Voluminous structure to be book festival centerpiece
By Lou Fancher
If you have to live in a tent, choose one made of 50,000 books. You'll have shelter, entertainment and information about everything under the sun.
Lacuna, the public art project coming to Martin Luther King Jr. Civic Center Park as part of the inaugural Bay Area Book Festival on June 6 and 7 resembles a whimsical circus tent. Or a spaceship made of literary leftovers.
Shrouded in Bay Area fog, Lacuna might resemble a Pantheon-like structure from ancient Rome. Less dramatically, the spokelike walls and fluttering ceiling fabricated with books are a practical decision made by festival organizers and large-scale public art specialists from the Bay Area-based Flux Foundation.
"The circular structure was really dictated by the space," says the festival's public art manager Victoria Rojas. "We wanted it in the park and we were told by the city that we had to be on the fountain space."
The dormant fountain has been a location representing free speech ever since anti-Vietnam war rallies were held in the park in the 1960s. Rojas brought her experience as part of the Black Rock Public Library community at Burning Man and the founder of a Banned Books Week festival to overseeing the project.
The Internet Archive -- a San Francisco-based nonprofit organization creating a free online library by scanning the world's archive of books, movies, music, images and websites -- donated duplicate copies of its books.
Flux built a temple at Burning Man in 2010 and specializes in collaborative art projects, leading Rojas to invite the foundation to work with her team of volunteers on the design and manufacture of the project's architecture.
"One of the most important aspects that the design needed to deliver was to give away 50,000 books in only two days," says Flux art director Benjamin Anderson.
Yes, the idea is for visitors to the all-free, two-day festival to walk away with a book in hand.
The festival includes 225 authors, panels, 150 exhibitors, food vendors, children's activities and more. The San Francisco Chronicle is a major sponsor and partners include the WriterCoach Connection, Raising a Reader, East Bay Children's Book Project.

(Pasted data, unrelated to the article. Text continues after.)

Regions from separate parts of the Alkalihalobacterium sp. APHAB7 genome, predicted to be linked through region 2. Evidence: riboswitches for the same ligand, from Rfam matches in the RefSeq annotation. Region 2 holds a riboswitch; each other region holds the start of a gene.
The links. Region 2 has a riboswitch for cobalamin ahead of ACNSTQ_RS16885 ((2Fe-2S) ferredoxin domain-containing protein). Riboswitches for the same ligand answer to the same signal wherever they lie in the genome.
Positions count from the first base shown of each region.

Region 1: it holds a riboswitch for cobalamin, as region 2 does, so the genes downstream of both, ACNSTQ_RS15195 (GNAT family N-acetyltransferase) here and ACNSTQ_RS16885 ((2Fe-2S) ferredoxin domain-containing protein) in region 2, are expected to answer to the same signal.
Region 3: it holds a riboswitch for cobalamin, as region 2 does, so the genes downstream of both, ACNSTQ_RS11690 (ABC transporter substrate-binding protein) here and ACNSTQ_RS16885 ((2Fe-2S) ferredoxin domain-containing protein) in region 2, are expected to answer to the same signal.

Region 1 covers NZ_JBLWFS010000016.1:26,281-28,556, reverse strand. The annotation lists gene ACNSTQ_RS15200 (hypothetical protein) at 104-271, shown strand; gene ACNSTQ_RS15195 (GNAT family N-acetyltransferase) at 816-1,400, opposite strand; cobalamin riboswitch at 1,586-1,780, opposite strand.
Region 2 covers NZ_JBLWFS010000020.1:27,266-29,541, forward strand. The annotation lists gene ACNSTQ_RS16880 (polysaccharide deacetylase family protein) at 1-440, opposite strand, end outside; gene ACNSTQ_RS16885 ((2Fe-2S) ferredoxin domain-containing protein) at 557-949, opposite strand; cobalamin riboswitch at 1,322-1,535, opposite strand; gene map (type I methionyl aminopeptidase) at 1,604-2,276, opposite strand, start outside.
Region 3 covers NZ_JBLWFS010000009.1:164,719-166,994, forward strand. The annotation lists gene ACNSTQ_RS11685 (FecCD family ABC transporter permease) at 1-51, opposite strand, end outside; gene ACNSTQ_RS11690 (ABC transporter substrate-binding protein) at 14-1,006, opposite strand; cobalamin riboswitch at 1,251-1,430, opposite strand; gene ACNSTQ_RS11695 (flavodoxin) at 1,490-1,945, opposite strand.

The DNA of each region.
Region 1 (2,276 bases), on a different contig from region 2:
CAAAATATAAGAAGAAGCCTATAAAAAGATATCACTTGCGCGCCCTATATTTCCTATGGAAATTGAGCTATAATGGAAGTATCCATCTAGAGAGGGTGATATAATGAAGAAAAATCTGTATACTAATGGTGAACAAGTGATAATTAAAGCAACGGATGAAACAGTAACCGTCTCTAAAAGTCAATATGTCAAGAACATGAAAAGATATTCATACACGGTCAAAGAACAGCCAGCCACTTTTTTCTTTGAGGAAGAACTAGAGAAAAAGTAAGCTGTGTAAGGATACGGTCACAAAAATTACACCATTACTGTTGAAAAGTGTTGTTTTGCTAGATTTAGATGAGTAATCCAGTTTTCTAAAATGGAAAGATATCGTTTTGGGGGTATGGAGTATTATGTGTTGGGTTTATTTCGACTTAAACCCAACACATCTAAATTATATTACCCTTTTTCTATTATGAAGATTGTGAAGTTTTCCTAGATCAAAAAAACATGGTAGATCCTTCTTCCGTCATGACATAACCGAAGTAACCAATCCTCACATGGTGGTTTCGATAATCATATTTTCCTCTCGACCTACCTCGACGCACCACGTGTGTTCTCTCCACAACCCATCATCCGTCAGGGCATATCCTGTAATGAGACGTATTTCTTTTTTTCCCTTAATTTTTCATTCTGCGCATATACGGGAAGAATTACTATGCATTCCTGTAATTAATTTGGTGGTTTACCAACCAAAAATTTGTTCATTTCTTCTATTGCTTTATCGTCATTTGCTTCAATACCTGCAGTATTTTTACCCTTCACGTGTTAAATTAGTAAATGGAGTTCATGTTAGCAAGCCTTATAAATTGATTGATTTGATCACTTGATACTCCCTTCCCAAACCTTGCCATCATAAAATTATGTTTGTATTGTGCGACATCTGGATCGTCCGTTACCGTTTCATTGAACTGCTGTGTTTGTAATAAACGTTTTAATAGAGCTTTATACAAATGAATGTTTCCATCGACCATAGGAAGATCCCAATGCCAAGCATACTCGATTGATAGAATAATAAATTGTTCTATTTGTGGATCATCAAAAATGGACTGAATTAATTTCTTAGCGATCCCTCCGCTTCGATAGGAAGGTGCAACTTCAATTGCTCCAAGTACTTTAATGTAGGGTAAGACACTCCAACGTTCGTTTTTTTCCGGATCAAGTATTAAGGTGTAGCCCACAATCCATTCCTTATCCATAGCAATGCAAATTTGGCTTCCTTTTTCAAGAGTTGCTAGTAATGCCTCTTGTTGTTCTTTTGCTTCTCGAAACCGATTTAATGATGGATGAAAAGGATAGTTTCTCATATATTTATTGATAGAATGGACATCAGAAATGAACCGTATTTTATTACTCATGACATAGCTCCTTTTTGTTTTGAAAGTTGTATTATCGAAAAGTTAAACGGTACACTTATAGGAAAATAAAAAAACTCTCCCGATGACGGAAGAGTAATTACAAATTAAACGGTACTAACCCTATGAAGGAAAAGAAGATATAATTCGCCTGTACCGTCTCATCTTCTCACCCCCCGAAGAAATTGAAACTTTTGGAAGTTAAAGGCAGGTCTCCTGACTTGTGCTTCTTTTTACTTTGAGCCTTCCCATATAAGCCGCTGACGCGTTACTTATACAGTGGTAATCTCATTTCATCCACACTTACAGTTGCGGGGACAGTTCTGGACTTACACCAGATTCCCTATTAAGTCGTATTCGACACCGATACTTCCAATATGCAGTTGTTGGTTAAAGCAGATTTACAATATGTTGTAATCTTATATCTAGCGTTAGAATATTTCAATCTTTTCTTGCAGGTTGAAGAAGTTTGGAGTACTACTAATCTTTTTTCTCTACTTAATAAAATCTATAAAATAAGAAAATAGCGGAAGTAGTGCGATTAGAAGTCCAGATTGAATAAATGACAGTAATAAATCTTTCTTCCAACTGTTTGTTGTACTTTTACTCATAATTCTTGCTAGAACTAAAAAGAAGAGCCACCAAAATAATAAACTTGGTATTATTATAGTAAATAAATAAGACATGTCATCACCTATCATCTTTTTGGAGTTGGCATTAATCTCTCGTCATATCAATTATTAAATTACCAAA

"We as a society often see art as strictly hands-off.
"It's OK to look, but not touch," Anderson says. "One of the benefits of doing big art is that we get an opportunity to push that innate hesitation."
The 120 volunteers sorting the books ("You don't understand what 50,000 books is, until you've sorted them," Rojas says,) have certainly been hands-on. Working in a Richmond warehouse to categorize the collection into fiction, current events, Americana, sci-fi, romance, art, and other classifications, three-hour evening "sorting parties" became community gathering places in themselves.
"People loved the tactile part," Rojas says. "Most of us spend all day at computer screens, so moving around, sharing a casual meal, drinking wine -- people just showed an outpouring of giving."
A successful Kickstarter campaign had people who were less hands-on giving digitally.
It raised $11,200, a little over the stated goal of $10,000. A $7,000 Burning Man arts grant supplemented the donations.
Anderson says devising a repetitive, easy-to-teach fabrication process was essential for volunteers who will bring the components to downtown Berkeley on June 1 to begin final construction.
"We needed to drill holes in a lot of outdated manuals and books to up-cycle them into structural elements for the piece," he says.
In addressing design obstacles during the planning stages, he says Flux usually builds small models to troubleshoot and discover best solutions for their large-scale works.
Anderson, a graduate of Cornell University with a degree in architecture, emphasizes collaboration, sharing credit for Lacuna's design with Jennifer Blakeslee, Catie Magee, and shop leads, Aaron Dana, Jonny Poynton, and Paul Franke.
In building the pillars and shelves that form the skeleton of Lacuna there has been lots of experimentation and modeling to ensure safety, Rojas says.
Alcoves, and even the spaces that will be left open as books are removed during the festival, will allow shared conversations she says, functioning like mini, pop-up book clubs.
Disappearing books will be evidence of the project's evolutionary intentions.
"Eventually, I'd love to see this replicated in smaller form, like a children's museum Lacuna made with kids' books, or a university version with books by professors," Rojas says.
At the festival's end, remaining books will be shipped back to the warehouse, where Rojas says they'll wait for a future Lacuna or the next person to dream of life in a literary tent.